Does the Food and Drug Administration (FDA) question the decision by the Centers for Medicaid and Medicare Services (CMS) to limit coverage of the Alzheimer’s drug Aduhelm? This is what senators asked the top FDA leadership during Tuesday’s Senate HELP hearing on the role of FDA user fee agreements in advancing medical product regulation and innovation.
“CMS is saying that in order to cover a drug that FDA has determined as safe for marketing, more safety data needs to be generated,” said Sen. Susan Collins (R-ME), speaking critically of the Aduhelm decision.
The decision by the CMS, which was made final earlier this month restricts coverage of Biogen’s Alzheimer’s drug Aduhelm to patients in clinical trials. The decision means it will be hard for many patients to afford Biogen’s Aduhelm, the first FDA-approved drug for Alzheimer’s in 20 years, and the first-ever disease-modifying treatment for the condition.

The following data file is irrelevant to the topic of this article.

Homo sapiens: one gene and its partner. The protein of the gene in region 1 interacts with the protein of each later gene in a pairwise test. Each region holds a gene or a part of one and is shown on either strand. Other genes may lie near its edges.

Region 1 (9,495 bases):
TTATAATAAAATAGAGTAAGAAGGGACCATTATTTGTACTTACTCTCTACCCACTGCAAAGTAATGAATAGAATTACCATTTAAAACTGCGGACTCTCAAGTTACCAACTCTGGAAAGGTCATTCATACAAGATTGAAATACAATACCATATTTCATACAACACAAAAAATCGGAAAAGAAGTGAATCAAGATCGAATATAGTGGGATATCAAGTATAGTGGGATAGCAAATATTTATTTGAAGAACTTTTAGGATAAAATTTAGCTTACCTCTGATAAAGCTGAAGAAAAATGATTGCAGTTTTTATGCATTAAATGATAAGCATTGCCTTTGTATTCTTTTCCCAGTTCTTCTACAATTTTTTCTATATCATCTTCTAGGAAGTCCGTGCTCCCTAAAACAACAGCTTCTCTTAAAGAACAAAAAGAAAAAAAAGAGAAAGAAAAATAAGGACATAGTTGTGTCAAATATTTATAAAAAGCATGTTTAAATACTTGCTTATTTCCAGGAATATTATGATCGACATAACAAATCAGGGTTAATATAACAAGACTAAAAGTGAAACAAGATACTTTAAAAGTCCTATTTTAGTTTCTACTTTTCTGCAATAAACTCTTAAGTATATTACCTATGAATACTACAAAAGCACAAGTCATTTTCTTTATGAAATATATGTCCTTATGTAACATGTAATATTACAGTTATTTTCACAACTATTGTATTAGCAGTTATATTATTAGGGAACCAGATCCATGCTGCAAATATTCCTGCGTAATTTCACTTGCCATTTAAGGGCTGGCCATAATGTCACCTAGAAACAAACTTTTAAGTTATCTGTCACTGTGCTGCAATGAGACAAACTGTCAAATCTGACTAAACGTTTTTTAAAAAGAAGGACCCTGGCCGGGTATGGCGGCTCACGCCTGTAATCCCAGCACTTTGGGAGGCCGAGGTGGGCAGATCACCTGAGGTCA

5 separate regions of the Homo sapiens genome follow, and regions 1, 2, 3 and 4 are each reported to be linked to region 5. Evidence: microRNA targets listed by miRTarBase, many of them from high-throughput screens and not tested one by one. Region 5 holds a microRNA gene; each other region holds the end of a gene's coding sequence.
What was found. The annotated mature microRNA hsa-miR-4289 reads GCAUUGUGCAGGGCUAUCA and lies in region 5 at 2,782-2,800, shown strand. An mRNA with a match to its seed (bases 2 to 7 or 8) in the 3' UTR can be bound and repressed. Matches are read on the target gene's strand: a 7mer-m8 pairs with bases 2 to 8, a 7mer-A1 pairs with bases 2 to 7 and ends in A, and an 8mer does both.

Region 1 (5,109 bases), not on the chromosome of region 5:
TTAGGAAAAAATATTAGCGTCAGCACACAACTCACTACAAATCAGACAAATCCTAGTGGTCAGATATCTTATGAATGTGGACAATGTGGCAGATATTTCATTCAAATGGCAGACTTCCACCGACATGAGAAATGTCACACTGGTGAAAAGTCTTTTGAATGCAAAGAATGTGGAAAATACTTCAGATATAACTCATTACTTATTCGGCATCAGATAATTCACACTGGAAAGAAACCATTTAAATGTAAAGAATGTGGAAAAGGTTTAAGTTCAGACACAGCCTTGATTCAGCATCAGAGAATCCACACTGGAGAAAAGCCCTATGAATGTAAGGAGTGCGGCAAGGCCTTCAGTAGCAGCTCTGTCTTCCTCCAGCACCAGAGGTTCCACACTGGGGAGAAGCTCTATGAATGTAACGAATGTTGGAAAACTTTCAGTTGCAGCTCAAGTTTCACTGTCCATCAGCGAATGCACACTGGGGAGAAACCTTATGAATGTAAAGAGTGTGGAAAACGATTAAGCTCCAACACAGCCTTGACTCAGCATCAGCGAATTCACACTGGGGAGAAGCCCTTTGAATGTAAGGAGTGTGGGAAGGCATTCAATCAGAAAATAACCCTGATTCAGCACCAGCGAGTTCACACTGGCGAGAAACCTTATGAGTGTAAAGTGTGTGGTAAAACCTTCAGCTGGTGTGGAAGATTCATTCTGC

“Do you question the FDA’s decision-making regarding Aduhelm’s accelerated approval?” Sen. Collins asked Dr. Patricia Cavazzoni, Director of the FDA’s Center for Drug Evaluation and Research (CDER).
The FDA is “committed to continuing to utilize” accelerated approval, Dr. Cavazzoni responded. “We believe the data is solid and the drug is appropriately made available to patients,” but it’s “important to distinguish between FDA’s role and CMS’s role.”
“What concerns me is not the FDA’s approach; you stayed within your lane,” said Sen. Collins. “But CMS did not, because CMS commented not just on reasonableness and cost, but on safety. I fear it will discourage research and have an impact on the pipeline.”
It will “crush capital markets” for drug R&D, Ranking Member Richard Burr (R-NC) told the hearing.
“When we have innovation like that … and we do an approval at FDA, and CMS then limits the people it would be applicable to … they have just crushed the capital markets that financed the development of that drug.”